Marc’s Journal Entry #9
Hospitality and Inclusion
I have been fortunate as the recipient of hospitality many times. As a summer intern living in Alexandria, the rabbi of the local Conservative synagogue invited me for lunch after Shabbat services. Similarly at a synagogue in Florence Italy on erev Shabbat, and again at a synagogue in Frankfurt Germany on erev Shabbat just a few years ago, Annette and I were welcomed to a Shabbat meal. And several times as a newly arrived resident of Washington, DC in the 1980s.
If I think about it hard enough, I could probably name a dozen more instances in which, just because I was a Jew and a bit needy, other Jews offered me hospitality. It felt great each time. In foreign lands, it felt especially great, an opportunity to interact with local Jews, to know a bit about them and the community, to make a connection. Not to mention the warmth of companionship and the sating of my hunger. So many positive feelings and lasting memories from such a simple act.
Hakhnasat orhim, or hospitality to guests, is a fundamental Jewish value. We read the story of Abraham a few weeks ago, in parashat Vayera, in which Abraham (Genesis 18) is communicating with God when he sees visitors approaching his tent. Abraham breaks off with God to welcome these visitors as guests! In one interpretation, Abraham actually interrupted God as He was about to speak, asking Him to wait while he attended to the visitors! Our Sages cite this story to emphasize the importance of hakhnasat orhim, of hospitality: “Greater is hospitality than receiving the Divine Presence” (Talmud Shabbat 127a).
Have you ever wondered why we recite Kiddush at synagogue both on erev Shabbat and at Shabbat morning services, even though many families return home and say kiddush at home? According to MyJewishLearning, “Some Jewish communities of the past institutionalized the practice of offering hospitality to wayfarers by establishing a furnished home for such temporary guests. Others offered them lodging in the communal synagogue. The Diaspora tradition of reciting in the synagogue the kiddush prayer at the beginning of a Shabbat or holiday evening — a prayer usually offered where the festive meal is eaten — has its origins in that use of the community’s gathering space.”
I find this Jewish value of of hakhnasat orhim, hospitality, to be quite beautiful, meaningful, and important. Maimonides places this with the Golden Rule: I show hospitality to others because I would wish that, in similar circumstances, others would show hospitality to me. When Annette and I were in Frankfurt, it was so meaningful and beautiful to be welcomed to a communal meal, and so we at Kol Shalom need to think about how we can be more welcoming in concrete ways.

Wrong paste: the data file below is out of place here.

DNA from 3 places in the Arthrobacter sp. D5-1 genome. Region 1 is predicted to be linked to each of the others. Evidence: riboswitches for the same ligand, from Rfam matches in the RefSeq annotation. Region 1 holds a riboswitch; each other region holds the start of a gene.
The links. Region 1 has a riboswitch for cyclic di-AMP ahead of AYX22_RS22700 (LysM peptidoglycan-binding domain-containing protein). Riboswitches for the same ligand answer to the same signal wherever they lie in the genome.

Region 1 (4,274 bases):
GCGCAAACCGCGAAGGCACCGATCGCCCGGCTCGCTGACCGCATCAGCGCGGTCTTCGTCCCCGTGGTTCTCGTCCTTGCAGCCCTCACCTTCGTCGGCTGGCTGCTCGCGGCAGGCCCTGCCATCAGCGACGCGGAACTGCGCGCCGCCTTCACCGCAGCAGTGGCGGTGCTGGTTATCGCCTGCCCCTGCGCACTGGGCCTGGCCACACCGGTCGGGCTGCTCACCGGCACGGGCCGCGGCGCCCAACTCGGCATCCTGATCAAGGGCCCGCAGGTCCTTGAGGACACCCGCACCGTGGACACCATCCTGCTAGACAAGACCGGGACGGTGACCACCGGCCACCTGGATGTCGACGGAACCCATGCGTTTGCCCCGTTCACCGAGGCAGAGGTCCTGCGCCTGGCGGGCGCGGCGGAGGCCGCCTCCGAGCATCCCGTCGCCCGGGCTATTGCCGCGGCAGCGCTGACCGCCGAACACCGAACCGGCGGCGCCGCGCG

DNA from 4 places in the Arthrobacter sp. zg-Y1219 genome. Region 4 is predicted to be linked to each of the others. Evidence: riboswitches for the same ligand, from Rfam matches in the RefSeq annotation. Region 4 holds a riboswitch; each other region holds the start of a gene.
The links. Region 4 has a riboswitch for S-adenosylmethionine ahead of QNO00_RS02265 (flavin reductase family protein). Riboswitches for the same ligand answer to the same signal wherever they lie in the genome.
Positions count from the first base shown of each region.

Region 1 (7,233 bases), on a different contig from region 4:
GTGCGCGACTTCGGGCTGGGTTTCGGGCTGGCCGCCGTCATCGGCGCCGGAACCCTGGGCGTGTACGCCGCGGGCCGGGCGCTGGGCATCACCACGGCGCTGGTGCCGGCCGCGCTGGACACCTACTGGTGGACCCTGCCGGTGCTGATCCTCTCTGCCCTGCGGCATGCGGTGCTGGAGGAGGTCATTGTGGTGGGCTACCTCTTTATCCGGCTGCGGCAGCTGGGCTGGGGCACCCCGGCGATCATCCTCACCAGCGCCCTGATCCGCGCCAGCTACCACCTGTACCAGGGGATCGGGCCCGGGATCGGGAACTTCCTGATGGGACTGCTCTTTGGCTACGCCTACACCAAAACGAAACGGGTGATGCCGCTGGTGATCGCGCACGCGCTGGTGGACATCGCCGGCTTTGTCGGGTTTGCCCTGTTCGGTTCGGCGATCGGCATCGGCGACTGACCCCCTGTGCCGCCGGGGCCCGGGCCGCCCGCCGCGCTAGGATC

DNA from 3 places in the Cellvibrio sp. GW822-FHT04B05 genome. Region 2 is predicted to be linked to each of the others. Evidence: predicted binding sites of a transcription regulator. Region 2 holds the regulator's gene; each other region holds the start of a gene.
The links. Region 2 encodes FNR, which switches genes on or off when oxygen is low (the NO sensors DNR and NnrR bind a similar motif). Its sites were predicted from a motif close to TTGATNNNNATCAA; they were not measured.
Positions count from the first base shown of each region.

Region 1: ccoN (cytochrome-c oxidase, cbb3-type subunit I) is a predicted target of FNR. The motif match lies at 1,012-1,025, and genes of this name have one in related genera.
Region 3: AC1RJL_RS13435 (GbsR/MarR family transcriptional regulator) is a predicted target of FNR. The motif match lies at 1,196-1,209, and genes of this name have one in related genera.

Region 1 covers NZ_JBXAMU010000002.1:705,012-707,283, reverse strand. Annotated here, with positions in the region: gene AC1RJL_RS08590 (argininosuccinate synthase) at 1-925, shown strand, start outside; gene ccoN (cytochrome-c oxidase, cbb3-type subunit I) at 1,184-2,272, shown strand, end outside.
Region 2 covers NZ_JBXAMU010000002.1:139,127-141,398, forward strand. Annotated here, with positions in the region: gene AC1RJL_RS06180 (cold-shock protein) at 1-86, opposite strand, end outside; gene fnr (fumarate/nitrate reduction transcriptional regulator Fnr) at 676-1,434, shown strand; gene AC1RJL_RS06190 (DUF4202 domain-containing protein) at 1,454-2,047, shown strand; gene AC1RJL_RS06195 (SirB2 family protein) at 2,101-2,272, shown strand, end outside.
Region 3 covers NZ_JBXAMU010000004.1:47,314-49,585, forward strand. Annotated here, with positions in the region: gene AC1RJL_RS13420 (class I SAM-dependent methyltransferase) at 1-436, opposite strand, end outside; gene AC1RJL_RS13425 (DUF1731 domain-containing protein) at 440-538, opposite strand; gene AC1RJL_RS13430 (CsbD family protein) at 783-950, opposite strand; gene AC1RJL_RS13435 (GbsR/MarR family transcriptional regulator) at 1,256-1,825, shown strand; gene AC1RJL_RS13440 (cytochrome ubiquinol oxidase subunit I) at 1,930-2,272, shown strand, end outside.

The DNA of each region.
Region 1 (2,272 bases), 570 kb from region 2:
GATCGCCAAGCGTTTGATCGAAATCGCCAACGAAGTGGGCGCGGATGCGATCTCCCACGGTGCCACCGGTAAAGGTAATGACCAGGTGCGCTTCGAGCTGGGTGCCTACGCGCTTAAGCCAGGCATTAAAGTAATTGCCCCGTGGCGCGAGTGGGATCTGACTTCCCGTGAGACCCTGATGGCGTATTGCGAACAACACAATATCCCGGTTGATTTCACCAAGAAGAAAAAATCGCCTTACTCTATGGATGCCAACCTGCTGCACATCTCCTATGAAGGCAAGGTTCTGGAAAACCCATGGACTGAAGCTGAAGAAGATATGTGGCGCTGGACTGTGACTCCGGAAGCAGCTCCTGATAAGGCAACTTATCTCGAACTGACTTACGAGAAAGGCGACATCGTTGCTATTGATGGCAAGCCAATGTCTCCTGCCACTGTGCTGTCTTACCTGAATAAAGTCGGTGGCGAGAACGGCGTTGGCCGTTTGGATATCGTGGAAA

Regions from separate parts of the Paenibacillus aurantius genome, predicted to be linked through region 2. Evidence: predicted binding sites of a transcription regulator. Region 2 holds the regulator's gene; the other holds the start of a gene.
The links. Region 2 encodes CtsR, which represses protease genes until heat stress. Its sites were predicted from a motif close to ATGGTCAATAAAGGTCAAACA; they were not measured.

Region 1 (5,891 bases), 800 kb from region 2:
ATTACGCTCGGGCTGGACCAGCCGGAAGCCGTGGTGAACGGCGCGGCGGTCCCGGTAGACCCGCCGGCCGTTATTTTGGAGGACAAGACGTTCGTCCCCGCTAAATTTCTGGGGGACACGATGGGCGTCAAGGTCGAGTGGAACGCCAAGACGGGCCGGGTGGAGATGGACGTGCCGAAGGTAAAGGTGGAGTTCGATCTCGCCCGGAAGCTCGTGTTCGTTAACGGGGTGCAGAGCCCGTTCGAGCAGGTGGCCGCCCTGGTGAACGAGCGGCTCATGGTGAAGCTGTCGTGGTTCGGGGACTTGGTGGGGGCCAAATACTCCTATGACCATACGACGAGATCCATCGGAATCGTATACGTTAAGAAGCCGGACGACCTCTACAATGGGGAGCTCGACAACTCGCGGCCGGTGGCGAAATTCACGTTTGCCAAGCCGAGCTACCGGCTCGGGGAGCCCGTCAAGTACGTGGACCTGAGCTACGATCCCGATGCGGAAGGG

The wonderful book, Blessings of a Skinned Knee, discusses how to teach hakhnasat orhim even to young children. For example, our tradition teaches us to greet guests at the door and escort them inside. “If children are to learn this tradition, it means that when the play date arrives your four-year-old does not have the luxury of staying in her room playing with Duplo but must come to the door to greet her friend. If your child is very absorbed when the friend is due to arrive, give advance warning.”
Hakhnasat orhim also reflects our teaching that all people are created b’tzelem Elokim, in God’s image. All, regardless of gender, sexual orientation, nationality, religion, learning style, whatever. This extends to all synagogue activities, not just meals. If we want to have a relationship with our heritage, we will continue seeking more and better ways to welcome guests and to be inclusive.
I am so proud of the work that Ruth Szykman does in KSTT to welcome and accommodate students with different styles of learning. Our synagogue leadership is discussing ways that we can welcome people in many aspects of synagogue life, from prayer services to learning to social activities to social action work. I hope that we continue discussing this important topic, and that we continue and increase our actions reflecting this important Jewish value.
How can our members continue to create an atmosphere of warmth, and to offer hospitality in a way that marks us as a kehillah k’dosha, a sacred community?
I want to be in dialogue with you. You can click here to send me a message, or you can email me at [email protected]. I am thrilled to hear from you, to get to know you better, and to hear your suggestions on continuing Kol Shalom’s growth and value to you.
Thank you for your help and for your part in our kehillah k’dosha, our sacred community!
Marc Lieber, President